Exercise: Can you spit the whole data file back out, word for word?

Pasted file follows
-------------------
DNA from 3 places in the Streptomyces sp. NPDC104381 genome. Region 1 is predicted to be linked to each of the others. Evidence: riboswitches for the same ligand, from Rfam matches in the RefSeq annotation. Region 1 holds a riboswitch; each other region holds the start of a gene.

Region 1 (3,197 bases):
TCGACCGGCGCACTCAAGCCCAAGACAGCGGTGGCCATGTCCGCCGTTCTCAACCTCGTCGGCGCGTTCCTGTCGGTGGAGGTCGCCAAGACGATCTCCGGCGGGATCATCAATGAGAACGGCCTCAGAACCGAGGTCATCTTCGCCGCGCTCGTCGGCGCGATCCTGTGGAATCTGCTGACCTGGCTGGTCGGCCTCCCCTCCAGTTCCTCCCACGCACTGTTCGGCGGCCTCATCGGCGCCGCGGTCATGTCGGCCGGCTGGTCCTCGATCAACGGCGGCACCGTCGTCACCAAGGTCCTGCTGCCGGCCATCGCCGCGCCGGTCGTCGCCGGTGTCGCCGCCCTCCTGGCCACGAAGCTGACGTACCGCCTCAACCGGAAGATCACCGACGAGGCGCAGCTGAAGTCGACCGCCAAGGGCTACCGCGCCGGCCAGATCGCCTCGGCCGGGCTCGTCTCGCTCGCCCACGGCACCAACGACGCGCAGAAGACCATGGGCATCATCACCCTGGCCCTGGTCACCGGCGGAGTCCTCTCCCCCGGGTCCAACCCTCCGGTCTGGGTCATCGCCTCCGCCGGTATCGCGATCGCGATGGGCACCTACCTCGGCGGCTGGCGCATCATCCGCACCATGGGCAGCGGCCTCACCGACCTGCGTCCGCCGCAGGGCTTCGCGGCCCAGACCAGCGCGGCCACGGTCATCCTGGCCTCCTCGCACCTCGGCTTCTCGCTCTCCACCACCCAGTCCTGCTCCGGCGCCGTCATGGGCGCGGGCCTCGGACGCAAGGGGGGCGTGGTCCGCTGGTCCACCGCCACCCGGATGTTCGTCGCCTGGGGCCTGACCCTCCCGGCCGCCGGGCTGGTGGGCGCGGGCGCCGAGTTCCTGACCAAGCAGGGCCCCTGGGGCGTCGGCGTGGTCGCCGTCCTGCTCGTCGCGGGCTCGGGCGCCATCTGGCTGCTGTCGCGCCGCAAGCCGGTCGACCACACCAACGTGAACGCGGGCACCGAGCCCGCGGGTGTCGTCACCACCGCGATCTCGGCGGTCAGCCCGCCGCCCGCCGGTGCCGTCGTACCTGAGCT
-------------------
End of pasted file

DNA from 3 places in the Streptomyces sp. NPDC104381 genome. Region 1 is predicted to be linked to each of the others. Evidence: riboswitches for the same ligand, from Rfam matches in the RefSeq annotation. Region 1 holds a riboswitch; each other region holds the start of a gene.

Region 1 (3,197 bases):
TCGACCGGCGCACTCAAGCCCAAGACAGCGGTGGCCATGTCCGCCGTTCTCAACCTCGTCGGCGCGTTCCTGTCGGTGGAGGTCGCCAAGACGATCTCCGGCGGGATCATCAATGAGAACGGCCTCAGAACCGAGGTCATCTTCGCCGCGCTCGTCGGCGCGATCCTGTGGAATCTGCTGACCTGGCTGGTCGGCCTCCCCTCCAGTTCCTCCCACGCACTGTTCGGCGGCCTCATCGGCGCCGCGGTCATGTCGGCCGGCTGGTCCTCGATCAACGGCGGCACCGTCGTCACCAAGGTCCTGCTGCCGGCCATCGCCGCGCCGGTCGTCGCCGGTGTCGCCGCCCTCCTGGCCACGAAGCTGACGTACCGCCTCAACCGGAAGATCACCGACGAGGCGCAGCTGAAGTCGACCGCCAAGGGCTACCGCGCCGGCCAGATCGCCTCGGCCGGGCTCGTCTCGCTCGCCCACGGCACCAACGACGCGCAGAAGACCATGGGCATCATCACCCTGGCCCTGGTCACCGGCGGAGTCCTCTCCCCCGGGTCCAACCCTCCGGTCTGGGTCATCGCCTCCGCCGGTATCGCGATCGCGATGGGCACCTACCTCGGCGGCTGGCGCATCATCCGCACCATGGGCAGCGGCCTCACCGACCTGCGTCCGCCGCAGGGCTTCGCGGCCCAGACCAGCGCGGCCACGGTCATCCTGGCCTCCTCGCACCTCGGCTTCTCGCTCTCCACCACCCAGTCCTGCTCCGGCGCCGTCATGGGCGCGGGCCTCGGACGCAAGGGGGGCGTGGTCCGCTGGTCCACCGCCACCCGGATGTTCGTCGCCTGGGGCCTGACCCTCCCGGCCGCCGGGCTGGTGGGCGCGGGCGCCGAGTTCCTGACCAAGCAGGGCCCCTGGGGCGTCGGCGTGGTCGCCGTCCTGCTCGTCGCGGGCTCGGGCGCCATCTGGCTGCTGTCGCGCCGCAAGCCGGTCGACCACACCAACGTGAACGCGGGCACCGAGCCCGCGGGTGTCGTCACCACCGCGATCTCGGCGGTCAGCCCGCCGCCCGCCGGTGCCGTCGTACCTGAGCT